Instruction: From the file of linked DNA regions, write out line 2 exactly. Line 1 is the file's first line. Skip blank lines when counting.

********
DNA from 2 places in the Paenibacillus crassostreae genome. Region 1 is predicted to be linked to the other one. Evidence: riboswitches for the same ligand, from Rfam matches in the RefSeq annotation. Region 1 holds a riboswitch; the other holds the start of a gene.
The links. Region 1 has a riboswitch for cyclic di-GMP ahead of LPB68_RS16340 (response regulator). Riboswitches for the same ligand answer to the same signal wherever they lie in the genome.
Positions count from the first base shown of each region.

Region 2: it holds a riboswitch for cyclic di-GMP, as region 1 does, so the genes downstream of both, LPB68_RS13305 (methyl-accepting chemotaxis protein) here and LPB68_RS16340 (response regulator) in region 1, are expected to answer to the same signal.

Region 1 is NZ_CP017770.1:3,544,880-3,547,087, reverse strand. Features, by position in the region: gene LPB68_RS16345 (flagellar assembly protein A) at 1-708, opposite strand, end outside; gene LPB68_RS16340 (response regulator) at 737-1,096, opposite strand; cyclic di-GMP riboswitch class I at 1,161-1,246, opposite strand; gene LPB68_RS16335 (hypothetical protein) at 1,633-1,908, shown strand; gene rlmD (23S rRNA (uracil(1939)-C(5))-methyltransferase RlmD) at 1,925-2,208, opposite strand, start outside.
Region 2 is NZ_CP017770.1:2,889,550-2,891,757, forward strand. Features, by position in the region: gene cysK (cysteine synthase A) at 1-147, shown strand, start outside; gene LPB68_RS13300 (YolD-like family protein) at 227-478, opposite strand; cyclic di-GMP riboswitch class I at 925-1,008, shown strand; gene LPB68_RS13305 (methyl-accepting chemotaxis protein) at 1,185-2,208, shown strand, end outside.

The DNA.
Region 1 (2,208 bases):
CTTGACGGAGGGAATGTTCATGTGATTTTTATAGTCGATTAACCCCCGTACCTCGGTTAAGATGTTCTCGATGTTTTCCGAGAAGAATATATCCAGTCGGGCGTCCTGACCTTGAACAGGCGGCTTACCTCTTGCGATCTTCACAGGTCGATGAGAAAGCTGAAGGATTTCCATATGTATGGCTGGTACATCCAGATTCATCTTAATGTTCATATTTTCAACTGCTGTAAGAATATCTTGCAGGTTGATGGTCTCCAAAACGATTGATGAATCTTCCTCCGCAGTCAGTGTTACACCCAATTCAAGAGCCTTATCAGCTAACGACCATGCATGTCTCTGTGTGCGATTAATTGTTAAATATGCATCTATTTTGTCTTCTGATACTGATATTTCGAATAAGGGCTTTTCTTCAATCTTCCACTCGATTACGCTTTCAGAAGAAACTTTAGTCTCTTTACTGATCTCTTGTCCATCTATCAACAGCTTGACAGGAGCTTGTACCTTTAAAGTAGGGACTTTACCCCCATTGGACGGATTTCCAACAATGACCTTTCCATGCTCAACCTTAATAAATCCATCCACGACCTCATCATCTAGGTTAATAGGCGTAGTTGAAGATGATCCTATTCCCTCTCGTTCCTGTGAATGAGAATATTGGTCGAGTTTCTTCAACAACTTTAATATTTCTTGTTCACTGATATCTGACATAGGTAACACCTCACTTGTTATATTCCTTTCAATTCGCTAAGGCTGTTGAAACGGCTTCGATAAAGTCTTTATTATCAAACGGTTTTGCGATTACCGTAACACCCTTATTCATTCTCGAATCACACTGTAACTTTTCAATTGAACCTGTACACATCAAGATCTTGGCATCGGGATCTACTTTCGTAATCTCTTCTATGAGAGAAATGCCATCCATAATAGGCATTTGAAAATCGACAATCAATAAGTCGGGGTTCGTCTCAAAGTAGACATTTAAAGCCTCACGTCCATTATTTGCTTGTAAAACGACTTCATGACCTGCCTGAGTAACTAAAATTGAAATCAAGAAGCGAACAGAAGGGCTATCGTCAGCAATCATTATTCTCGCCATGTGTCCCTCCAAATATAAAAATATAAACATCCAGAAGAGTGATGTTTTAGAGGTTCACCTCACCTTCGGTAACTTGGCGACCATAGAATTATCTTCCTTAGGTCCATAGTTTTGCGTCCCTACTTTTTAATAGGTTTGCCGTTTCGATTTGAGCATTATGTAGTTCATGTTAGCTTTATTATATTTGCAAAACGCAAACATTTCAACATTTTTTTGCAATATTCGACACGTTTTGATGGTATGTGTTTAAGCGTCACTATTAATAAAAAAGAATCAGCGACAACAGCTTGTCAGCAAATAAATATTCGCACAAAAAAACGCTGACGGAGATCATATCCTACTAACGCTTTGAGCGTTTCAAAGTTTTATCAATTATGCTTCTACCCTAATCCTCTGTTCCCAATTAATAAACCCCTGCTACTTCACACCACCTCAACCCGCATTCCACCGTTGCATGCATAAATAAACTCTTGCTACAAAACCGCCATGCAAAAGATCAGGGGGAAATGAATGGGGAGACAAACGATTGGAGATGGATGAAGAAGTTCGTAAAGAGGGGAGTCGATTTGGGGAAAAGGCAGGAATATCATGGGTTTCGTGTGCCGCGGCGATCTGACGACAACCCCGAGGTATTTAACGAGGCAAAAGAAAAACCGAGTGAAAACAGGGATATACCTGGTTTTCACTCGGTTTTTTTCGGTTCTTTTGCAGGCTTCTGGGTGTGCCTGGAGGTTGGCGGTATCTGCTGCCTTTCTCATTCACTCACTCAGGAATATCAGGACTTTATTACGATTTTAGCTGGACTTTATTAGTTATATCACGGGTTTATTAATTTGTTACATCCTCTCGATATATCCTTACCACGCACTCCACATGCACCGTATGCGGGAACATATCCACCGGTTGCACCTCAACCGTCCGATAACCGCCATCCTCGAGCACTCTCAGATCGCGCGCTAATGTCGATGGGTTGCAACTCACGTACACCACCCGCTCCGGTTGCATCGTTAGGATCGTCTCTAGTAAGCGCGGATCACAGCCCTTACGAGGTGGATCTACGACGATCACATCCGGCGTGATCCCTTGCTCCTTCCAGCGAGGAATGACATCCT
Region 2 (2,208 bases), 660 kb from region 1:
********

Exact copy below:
The links. Region 1 has a riboswitch for cyclic di-GMP ahead of LPB68_RS16340 (response regulator). Riboswitches for the same ligand answer to the same signal wherever they lie in the genome.